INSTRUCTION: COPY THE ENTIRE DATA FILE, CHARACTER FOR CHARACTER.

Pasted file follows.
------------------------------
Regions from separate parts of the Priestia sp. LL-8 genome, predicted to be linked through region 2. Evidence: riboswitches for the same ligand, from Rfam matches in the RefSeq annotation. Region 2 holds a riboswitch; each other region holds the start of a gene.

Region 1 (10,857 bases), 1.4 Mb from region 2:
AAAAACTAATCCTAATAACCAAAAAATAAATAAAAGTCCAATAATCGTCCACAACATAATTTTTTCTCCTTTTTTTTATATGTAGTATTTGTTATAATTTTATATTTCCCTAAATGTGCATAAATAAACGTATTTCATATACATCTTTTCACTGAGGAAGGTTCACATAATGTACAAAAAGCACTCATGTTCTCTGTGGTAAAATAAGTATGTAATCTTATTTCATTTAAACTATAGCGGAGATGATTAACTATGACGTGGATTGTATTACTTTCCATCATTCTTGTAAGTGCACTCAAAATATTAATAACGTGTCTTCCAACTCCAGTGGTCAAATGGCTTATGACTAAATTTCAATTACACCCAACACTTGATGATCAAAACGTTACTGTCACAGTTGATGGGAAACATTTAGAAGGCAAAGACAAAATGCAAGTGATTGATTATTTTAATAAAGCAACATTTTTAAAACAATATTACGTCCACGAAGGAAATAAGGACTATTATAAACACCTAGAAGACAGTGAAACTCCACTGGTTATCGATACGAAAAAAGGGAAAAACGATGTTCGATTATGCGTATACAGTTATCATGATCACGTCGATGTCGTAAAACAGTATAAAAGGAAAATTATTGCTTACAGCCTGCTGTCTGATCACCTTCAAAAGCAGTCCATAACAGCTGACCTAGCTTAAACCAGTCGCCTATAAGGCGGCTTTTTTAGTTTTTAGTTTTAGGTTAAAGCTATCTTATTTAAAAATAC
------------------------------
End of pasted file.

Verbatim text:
Regions from separate parts of the Priestia sp. LL-8 genome, predicted to be linked through region 2. Evidence: riboswitches for the same ligand, from Rfam matches in the RefSeq annotation. Region 2 holds a riboswitch; each other region holds the start of a gene.

Region 1 (10,857 bases), 1.4 Mb from region 2:
AAAAACTAATCCTAATAACCAAAAAATAAATAAAAGTCCAATAATCGTCCACAACATAATTTTTTCTCCTTTTTTTTATATGTAGTATTTGTTATAATTTTATATTTCCCTAAATGTGCATAAATAAACGTATTTCATATACATCTTTTCACTGAGGAAGGTTCACATAATGTACAAAAAGCACTCATGTTCTCTGTGGTAAAATAAGTATGTAATCTTATTTCATTTAAACTATAGCGGAGATGATTAACTATGACGTGGATTGTATTACTTTCCATCATTCTTGTAAGTGCACTCAAAATATTAATAACGTGTCTTCCAACTCCAGTGGTCAAATGGCTTATGACTAAATTTCAATTACACCCAACACTTGATGATCAAAACGTTACTGTCACAGTTGATGGGAAACATTTAGAAGGCAAAGACAAAATGCAAGTGATTGATTATTTTAATAAAGCAACATTTTTAAAACAATATTACGTCCACGAAGGAAATAAGGACTATTATAAACACCTAGAAGACAGTGAAACTCCACTGGTTATCGATACGAAAAAAGGGAAAAACGATGTTCGATTATGCGTATACAGTTATCATGATCACGTCGATGTCGTAAAACAGTATAAAAGGAAAATTATTGCTTACAGCCTGCTGTCTGATCACCTTCAAAAGCAGTCCATAACAGCTGACCTAGCTTAAACCAGTCGCCTATAAGGCGGCTTTTTTAGTTTTTAGTTTTAGGTTAAAGCTATCTTATTTAAAAATAC